As the sailing vessel appeared out of the fog, the Coogee turned hard to port in an attempt to avoid a collision. She avoided driving into the hull of the Fortunato Figari but tore a large hole in its bow. The Coogee, however, had almost everything destroyed above the level of the main deck as she passed under the iron bowsprit of the barque, with its chain rigging and bobstay (a 100mm iron bar). The masts, the open bridge, the funnel, deck houses and boats were all flattened. The captain was killed, the helmsman died later and the other man on the bridge was seriously injured. There were no casualties on the Fortunato Figari. Capt Carrington was an experienced and highly regarded captain but the court of inquiry found that on that foggy night he was operating his ship at a dangerous speed.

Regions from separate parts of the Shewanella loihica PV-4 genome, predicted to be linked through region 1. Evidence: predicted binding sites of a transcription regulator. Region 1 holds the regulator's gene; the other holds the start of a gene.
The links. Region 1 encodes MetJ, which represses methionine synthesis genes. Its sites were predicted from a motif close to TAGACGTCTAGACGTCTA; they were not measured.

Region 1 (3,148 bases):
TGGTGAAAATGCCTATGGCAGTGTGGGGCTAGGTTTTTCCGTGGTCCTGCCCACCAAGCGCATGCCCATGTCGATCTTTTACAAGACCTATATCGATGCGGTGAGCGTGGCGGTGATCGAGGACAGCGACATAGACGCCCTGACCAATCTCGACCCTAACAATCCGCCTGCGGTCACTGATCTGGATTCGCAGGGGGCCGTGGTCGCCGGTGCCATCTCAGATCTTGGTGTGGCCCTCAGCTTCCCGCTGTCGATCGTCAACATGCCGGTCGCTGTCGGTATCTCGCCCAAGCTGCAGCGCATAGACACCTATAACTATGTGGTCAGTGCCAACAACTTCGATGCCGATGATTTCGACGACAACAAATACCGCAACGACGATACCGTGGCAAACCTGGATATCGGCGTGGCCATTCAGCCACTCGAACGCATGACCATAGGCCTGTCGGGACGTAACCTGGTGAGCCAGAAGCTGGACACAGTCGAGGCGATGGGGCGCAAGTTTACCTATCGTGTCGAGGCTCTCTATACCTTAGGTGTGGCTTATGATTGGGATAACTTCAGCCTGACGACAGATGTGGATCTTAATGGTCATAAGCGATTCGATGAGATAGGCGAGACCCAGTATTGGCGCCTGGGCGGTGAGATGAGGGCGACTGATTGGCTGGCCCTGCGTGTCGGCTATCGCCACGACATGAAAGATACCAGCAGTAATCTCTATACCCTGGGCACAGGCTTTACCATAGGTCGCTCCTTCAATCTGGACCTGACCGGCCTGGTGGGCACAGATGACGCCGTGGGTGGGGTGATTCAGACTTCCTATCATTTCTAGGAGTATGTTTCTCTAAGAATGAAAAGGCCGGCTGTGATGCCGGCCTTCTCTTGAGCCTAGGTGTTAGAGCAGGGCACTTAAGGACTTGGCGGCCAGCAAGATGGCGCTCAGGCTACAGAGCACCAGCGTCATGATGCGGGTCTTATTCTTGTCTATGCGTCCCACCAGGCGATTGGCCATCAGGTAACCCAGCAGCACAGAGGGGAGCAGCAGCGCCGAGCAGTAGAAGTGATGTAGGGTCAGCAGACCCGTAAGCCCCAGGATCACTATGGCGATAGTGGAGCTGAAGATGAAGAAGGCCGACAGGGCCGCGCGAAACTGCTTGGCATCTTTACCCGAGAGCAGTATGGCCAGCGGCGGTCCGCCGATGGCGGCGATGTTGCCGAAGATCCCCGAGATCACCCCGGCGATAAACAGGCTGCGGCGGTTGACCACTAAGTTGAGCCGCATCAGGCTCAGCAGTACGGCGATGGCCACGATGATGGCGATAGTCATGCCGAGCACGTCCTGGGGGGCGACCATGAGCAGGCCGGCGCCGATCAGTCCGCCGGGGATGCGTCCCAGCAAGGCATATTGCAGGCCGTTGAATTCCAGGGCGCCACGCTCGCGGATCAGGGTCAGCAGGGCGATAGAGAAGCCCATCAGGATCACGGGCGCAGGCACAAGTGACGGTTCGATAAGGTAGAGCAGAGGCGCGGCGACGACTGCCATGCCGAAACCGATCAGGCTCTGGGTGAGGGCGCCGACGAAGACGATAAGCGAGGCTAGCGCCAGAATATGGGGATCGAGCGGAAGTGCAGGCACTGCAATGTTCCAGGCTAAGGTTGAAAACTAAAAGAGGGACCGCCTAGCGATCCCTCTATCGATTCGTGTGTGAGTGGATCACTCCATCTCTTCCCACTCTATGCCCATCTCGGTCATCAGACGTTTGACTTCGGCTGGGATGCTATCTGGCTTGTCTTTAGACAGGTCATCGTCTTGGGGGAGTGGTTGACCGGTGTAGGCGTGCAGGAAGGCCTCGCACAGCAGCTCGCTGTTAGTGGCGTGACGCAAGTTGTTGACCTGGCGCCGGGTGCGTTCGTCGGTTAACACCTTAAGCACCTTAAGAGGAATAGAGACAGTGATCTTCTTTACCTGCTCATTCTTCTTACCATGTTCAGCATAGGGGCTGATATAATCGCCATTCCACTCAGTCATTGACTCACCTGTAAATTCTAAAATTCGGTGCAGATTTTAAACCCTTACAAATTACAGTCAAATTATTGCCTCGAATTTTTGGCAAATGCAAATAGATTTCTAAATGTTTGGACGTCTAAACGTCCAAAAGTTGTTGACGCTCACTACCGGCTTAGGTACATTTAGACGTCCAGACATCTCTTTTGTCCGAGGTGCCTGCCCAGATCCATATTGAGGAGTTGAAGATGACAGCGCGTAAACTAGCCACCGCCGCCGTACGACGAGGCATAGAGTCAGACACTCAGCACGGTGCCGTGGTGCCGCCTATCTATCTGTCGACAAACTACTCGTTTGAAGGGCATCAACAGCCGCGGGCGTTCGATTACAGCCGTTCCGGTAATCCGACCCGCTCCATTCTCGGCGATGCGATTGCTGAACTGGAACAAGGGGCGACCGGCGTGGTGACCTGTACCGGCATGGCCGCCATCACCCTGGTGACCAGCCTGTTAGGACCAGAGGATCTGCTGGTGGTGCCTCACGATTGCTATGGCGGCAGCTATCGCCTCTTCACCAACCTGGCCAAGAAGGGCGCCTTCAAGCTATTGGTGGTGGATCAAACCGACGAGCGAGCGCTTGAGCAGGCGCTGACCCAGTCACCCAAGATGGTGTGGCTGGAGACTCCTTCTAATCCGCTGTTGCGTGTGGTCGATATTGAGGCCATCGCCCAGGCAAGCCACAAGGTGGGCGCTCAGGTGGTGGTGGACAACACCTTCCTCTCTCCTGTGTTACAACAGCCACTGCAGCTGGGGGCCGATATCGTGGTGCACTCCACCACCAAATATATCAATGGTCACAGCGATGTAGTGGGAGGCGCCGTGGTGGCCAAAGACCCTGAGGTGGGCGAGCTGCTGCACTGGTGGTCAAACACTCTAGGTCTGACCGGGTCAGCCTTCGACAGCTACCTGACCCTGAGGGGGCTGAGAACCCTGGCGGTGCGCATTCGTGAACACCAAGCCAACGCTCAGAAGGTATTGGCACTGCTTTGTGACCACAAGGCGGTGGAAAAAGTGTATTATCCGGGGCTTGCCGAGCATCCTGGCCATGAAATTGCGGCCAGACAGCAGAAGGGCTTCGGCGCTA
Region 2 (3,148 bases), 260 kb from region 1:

Both vessels were later towed to Melbourne, repaired and returned to service. The Coogee continued on the Bass Strait run until replaced by the SS Loongana in 1910. She was returned to the Melbourne-Geelong service until 1917, used as a minesweeper late in World War I and taken out of service in the mid-1920s.
BY MAURIE HUTCHINSON
President, Peninsula Ship Society
T: Maurie Hutchinson 9787 5780
The Peninsula Ship Society meets at Hastings Yacht Club on the fourth Tuesday of each month at 10am. Visitors always welcome.